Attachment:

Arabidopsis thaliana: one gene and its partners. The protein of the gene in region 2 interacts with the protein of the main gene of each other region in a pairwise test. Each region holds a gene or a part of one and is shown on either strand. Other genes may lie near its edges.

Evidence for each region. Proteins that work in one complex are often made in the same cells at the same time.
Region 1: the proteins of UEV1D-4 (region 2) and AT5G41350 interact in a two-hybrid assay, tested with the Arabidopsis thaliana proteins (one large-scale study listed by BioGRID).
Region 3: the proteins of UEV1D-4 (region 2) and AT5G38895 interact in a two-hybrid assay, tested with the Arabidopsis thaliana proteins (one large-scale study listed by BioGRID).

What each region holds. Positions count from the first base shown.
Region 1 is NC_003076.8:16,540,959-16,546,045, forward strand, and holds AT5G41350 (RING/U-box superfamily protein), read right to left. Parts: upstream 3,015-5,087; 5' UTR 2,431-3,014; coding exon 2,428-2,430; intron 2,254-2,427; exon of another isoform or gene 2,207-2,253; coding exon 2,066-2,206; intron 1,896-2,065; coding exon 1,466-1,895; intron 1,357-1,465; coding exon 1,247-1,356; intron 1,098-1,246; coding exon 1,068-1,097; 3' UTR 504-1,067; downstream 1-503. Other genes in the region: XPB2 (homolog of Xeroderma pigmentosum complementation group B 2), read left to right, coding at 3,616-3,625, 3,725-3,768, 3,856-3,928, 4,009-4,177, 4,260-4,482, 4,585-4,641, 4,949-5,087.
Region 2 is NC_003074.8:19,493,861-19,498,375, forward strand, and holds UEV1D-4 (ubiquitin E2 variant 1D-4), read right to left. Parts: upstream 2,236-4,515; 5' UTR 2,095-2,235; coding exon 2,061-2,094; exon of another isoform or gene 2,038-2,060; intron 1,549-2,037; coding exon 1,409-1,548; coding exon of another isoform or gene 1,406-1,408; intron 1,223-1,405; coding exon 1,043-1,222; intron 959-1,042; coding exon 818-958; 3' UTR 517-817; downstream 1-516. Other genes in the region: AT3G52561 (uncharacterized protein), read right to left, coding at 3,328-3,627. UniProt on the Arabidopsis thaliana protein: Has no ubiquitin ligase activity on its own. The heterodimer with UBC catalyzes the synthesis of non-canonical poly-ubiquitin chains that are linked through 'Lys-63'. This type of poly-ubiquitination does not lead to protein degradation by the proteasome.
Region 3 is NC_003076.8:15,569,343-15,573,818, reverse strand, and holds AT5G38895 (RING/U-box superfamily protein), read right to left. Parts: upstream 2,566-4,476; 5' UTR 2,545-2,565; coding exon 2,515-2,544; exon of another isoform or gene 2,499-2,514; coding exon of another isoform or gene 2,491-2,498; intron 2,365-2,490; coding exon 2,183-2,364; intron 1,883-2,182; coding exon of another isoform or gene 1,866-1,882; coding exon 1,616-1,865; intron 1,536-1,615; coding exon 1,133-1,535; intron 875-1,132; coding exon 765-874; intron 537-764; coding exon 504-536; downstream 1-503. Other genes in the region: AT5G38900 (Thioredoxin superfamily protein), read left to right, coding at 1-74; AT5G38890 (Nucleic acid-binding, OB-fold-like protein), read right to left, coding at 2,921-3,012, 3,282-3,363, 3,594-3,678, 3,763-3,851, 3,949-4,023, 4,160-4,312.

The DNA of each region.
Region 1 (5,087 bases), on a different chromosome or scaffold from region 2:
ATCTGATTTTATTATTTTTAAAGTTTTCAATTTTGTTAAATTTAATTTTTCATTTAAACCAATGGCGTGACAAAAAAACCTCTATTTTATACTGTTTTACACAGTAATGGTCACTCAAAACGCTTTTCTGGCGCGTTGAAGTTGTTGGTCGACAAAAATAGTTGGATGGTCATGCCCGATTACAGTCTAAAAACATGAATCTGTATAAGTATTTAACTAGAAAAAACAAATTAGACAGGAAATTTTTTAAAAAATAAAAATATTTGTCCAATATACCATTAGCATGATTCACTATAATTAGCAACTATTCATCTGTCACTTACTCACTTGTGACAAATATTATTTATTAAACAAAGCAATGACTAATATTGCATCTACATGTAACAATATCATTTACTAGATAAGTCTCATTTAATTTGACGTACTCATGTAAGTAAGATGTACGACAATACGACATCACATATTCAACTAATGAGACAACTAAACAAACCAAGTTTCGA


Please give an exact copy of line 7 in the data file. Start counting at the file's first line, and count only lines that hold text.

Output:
Region 2 is NC_003074.8:19,493,861-19,498,375, forward strand, and holds UEV1D-4 (ubiquitin E2 variant 1D-4), read right to left. Parts: upstream 2,236-4,515; 5' UTR 2,095-2,235; coding exon 2,061-2,094; exon of another isoform or gene 2,038-2,060; intron 1,549-2,037; coding exon 1,409-1,548; coding exon of another isoform or gene 1,406-1,408; intron 1,223-1,405; coding exon 1,043-1,222; intron 959-1,042; coding exon 818-958; 3' UTR 517-817; downstream 1-516. Other genes in the region: AT3G52561 (uncharacterized protein), read right to left, coding at 3,328-3,627. UniProt on the Arabidopsis thaliana protein: Has no ubiquitin ligase activity on its own. The heterodimer with UBC catalyzes the synthesis of non-canonical poly-ubiquitin chains that are linked through 'Lys-63'. This type of poly-ubiquitination does not lead to protein degradation by the proteasome.